Dish Network’s (Dish) effort to overturn a USD $61 million jury verdict in a class action for violations of the Telephone Consumer Protection Act (TCPA) may have come to the end of the road this week. Unsuccessful in the U.S. Court of Appeals for the Fourth Circuit, Dish had petitioned the U.S. Supreme Court (Supreme Court) to take its case, arguing in part that the certified class members – reportedly numbering some 18,000 – did not meet the requirements for standing to sue under that Court’s decision in Spokeo v. Robins. Dish was supported in the Supreme Court on this theory by the trade group Cruise Lines International Association. But the Supreme Court declined to grant the petition for certiorari on December 16.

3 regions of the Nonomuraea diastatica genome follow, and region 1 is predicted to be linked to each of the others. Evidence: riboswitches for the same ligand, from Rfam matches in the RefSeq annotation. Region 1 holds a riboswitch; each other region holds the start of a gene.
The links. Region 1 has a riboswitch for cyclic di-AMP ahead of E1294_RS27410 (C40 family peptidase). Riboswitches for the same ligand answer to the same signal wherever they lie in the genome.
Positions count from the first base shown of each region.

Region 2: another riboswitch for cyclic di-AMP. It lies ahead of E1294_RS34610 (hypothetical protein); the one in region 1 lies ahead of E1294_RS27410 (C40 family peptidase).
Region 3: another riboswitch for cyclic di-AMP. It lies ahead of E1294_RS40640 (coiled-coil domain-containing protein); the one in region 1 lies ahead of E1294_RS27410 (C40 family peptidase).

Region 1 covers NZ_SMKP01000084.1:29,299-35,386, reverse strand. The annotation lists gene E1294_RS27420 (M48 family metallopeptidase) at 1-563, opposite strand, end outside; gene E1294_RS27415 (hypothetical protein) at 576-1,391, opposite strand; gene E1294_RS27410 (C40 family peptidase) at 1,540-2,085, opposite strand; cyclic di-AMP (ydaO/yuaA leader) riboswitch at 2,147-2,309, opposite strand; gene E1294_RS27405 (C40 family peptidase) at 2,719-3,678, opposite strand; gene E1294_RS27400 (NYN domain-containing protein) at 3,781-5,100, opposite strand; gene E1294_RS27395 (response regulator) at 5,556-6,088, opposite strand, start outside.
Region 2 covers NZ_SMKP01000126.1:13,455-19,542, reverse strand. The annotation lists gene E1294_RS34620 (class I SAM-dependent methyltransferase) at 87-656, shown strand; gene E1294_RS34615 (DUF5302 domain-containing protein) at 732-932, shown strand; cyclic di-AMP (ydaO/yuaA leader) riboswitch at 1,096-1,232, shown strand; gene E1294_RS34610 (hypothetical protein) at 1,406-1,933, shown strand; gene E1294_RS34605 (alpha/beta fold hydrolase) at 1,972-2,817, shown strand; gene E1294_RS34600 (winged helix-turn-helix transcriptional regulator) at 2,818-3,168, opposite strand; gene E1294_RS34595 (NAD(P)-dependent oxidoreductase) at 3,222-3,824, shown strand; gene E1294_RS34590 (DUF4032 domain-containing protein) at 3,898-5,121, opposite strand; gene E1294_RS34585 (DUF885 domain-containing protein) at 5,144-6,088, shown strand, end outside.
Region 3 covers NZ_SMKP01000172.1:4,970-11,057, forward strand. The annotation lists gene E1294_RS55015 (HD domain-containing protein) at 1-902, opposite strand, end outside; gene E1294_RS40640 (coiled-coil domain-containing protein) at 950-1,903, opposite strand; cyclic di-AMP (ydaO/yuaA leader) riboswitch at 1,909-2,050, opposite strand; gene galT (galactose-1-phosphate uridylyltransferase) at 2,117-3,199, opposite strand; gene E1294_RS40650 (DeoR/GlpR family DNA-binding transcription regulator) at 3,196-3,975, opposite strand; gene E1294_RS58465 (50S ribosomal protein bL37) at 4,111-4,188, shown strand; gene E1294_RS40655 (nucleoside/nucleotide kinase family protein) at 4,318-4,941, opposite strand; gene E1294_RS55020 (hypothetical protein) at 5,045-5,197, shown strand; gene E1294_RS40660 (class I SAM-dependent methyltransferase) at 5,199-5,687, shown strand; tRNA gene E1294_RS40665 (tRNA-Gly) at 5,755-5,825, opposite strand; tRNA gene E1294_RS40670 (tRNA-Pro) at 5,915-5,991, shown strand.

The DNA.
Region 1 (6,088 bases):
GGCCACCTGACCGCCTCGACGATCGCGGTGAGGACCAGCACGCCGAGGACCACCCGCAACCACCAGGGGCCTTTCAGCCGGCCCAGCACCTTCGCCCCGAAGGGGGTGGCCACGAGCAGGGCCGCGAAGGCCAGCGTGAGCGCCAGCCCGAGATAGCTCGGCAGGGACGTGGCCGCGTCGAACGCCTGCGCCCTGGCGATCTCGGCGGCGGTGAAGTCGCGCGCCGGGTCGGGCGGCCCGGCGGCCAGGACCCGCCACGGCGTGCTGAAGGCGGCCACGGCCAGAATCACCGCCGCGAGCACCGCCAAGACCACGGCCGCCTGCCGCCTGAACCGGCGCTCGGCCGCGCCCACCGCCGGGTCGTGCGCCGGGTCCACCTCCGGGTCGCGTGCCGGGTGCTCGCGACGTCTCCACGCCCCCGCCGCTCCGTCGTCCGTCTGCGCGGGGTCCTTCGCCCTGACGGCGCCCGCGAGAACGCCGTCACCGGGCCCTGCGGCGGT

The essence of Spokeo was that a “concrete injury” was required to establish standing to sue, not just a “bare procedural violation.” Dish contended that absent proof that the certified class members other than the lead plaintiff were, in fact, aware that they had received a telemarketing call, there could be no such concrete injury. As previously reported and analyzed in detail in TCPAWorld, the Fourth Circuit refused to buy that and other Dish arguments seeking to reverse the jury’s decision. At one point, the appellate court characterized Dish’s argument on this score as an attempt to “dismember the TCPA.”

As is normal practice, the Supreme Court remained silent on the reasons for its declination of Dish’s petition. So, TCPAWorld is left to wonder what was behind the Court’s decision to take a pass.